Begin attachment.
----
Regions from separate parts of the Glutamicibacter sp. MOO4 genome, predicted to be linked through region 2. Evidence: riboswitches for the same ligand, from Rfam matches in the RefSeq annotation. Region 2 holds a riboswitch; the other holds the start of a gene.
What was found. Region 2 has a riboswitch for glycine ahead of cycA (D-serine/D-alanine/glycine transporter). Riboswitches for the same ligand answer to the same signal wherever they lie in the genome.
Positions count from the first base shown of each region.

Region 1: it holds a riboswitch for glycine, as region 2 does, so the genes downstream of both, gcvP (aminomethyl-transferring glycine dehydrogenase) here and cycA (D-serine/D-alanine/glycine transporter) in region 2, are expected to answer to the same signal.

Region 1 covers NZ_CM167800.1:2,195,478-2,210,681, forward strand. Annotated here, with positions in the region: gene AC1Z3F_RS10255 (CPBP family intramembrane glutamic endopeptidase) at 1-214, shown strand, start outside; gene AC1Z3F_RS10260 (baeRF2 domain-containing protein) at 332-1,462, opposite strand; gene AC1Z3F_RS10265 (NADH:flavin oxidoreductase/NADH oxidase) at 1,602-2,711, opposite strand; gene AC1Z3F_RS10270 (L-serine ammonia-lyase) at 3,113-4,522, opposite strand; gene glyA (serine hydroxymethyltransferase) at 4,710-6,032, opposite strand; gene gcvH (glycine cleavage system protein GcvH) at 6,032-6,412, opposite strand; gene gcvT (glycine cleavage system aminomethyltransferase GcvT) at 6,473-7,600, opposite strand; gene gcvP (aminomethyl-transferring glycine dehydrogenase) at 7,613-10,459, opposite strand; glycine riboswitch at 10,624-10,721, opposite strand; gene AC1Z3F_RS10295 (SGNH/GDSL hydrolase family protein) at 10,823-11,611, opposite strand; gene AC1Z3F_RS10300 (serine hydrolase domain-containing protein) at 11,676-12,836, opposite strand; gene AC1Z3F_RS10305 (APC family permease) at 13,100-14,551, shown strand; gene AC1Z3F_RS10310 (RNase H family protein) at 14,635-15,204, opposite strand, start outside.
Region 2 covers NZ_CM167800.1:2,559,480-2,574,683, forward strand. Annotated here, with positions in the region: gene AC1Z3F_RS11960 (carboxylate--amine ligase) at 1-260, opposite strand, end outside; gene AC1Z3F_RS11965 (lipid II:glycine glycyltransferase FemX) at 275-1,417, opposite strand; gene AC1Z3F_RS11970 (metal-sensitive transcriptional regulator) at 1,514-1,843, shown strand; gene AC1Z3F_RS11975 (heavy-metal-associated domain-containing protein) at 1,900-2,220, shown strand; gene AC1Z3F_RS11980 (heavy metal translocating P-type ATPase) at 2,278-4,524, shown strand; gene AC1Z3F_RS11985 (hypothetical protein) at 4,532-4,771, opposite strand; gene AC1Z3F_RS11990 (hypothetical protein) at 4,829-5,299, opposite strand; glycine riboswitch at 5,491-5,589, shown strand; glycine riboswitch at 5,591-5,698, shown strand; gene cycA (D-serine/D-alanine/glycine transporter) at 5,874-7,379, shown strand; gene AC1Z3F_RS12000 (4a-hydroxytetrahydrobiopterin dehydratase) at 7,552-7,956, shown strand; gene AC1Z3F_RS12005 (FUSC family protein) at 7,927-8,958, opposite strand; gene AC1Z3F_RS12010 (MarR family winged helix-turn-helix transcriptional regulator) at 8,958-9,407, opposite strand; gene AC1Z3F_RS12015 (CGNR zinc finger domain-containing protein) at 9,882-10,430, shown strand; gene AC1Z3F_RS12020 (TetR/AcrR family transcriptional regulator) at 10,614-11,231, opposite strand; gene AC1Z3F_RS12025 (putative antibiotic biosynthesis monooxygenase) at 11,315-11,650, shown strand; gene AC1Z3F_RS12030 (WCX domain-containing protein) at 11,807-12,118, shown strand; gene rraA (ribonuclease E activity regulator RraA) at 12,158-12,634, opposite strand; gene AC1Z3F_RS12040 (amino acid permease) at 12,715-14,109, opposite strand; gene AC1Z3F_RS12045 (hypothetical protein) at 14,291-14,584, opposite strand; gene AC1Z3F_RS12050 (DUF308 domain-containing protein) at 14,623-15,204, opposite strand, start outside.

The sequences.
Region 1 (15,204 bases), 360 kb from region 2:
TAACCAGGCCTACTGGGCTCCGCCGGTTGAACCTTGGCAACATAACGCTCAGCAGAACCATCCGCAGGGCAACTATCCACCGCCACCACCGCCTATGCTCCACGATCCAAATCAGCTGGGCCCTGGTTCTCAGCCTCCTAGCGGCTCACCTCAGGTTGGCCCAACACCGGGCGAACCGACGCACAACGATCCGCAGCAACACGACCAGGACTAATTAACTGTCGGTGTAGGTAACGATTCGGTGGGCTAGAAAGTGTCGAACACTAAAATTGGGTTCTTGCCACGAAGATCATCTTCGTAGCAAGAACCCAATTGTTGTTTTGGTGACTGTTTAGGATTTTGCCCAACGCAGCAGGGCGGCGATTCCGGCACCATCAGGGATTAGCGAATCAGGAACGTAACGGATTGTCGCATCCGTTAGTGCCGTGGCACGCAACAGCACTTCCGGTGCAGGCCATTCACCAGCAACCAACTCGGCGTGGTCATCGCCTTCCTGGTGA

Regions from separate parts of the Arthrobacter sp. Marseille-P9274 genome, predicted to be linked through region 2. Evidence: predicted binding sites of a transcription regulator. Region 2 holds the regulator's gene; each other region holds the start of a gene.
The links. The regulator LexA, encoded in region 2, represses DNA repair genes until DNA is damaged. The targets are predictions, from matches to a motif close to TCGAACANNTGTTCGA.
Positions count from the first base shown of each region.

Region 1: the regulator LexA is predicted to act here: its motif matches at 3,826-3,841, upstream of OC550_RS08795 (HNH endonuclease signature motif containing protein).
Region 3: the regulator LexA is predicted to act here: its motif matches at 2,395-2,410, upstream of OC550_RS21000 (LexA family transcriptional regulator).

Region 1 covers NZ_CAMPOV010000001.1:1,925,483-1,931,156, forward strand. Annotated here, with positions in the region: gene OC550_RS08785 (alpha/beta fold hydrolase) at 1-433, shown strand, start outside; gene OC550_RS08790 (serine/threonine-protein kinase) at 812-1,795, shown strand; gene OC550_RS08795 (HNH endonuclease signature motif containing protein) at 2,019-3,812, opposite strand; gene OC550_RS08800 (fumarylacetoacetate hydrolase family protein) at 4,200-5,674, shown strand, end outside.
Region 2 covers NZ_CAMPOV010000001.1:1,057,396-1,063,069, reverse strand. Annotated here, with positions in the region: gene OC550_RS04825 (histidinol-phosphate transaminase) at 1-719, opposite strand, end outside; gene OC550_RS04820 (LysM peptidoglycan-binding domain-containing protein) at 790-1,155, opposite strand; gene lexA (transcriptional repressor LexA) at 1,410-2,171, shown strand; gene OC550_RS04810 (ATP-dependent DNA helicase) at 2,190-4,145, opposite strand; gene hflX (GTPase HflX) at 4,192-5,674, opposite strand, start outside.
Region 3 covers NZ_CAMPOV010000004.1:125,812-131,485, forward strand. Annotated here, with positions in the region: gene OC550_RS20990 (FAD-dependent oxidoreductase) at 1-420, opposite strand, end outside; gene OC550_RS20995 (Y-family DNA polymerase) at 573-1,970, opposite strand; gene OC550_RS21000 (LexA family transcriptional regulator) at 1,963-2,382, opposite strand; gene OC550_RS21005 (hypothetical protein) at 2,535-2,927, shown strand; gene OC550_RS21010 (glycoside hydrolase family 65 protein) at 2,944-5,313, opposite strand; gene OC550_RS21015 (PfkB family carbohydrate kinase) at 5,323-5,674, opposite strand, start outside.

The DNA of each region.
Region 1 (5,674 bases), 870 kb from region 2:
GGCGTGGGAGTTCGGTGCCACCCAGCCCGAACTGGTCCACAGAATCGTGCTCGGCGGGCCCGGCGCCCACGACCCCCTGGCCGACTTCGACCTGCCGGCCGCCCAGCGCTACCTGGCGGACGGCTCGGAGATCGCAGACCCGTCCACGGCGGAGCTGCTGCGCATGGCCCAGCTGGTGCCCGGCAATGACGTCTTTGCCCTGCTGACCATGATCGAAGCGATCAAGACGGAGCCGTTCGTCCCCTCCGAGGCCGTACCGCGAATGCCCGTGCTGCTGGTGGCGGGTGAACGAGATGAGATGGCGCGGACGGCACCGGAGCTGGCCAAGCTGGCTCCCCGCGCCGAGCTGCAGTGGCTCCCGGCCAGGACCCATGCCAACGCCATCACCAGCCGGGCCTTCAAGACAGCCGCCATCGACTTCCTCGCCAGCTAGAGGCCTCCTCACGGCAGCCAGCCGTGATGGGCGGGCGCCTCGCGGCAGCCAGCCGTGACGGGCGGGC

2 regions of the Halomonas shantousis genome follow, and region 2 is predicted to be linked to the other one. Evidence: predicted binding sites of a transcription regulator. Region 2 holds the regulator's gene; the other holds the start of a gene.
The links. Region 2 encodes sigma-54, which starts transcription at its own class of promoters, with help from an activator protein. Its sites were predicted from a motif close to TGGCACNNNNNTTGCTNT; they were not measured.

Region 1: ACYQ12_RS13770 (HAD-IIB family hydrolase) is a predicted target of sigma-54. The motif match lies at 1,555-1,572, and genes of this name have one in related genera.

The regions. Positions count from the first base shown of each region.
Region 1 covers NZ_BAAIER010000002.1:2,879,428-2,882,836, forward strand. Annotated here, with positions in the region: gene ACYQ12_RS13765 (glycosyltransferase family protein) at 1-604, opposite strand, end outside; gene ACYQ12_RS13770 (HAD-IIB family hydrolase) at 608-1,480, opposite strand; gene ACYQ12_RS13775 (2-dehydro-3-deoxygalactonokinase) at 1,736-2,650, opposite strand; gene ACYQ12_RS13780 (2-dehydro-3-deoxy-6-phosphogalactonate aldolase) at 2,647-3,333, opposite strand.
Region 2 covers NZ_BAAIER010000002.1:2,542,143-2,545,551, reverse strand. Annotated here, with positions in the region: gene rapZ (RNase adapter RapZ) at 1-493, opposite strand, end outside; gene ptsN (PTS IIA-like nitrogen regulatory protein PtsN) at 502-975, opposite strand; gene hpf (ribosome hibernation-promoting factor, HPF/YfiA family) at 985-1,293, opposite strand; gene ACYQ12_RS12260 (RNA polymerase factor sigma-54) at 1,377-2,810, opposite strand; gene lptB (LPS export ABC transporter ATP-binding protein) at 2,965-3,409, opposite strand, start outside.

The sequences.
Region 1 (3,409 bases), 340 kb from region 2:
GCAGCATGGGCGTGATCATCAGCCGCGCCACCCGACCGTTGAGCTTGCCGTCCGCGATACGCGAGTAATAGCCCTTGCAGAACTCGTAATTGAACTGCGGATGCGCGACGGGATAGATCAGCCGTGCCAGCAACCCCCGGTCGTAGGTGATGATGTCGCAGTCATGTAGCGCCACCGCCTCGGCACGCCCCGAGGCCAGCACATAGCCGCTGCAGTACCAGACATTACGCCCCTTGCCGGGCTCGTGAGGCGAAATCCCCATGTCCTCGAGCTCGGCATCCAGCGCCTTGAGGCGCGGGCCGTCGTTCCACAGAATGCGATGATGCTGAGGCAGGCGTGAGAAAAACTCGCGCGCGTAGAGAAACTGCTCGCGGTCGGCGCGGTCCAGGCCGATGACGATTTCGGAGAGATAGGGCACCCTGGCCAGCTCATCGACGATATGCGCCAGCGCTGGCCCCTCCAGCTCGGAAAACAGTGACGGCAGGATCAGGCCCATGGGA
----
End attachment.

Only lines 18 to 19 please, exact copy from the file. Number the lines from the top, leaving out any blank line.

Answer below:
The DNA of each region.
Region 1 (5,674 bases), 870 kb from region 2: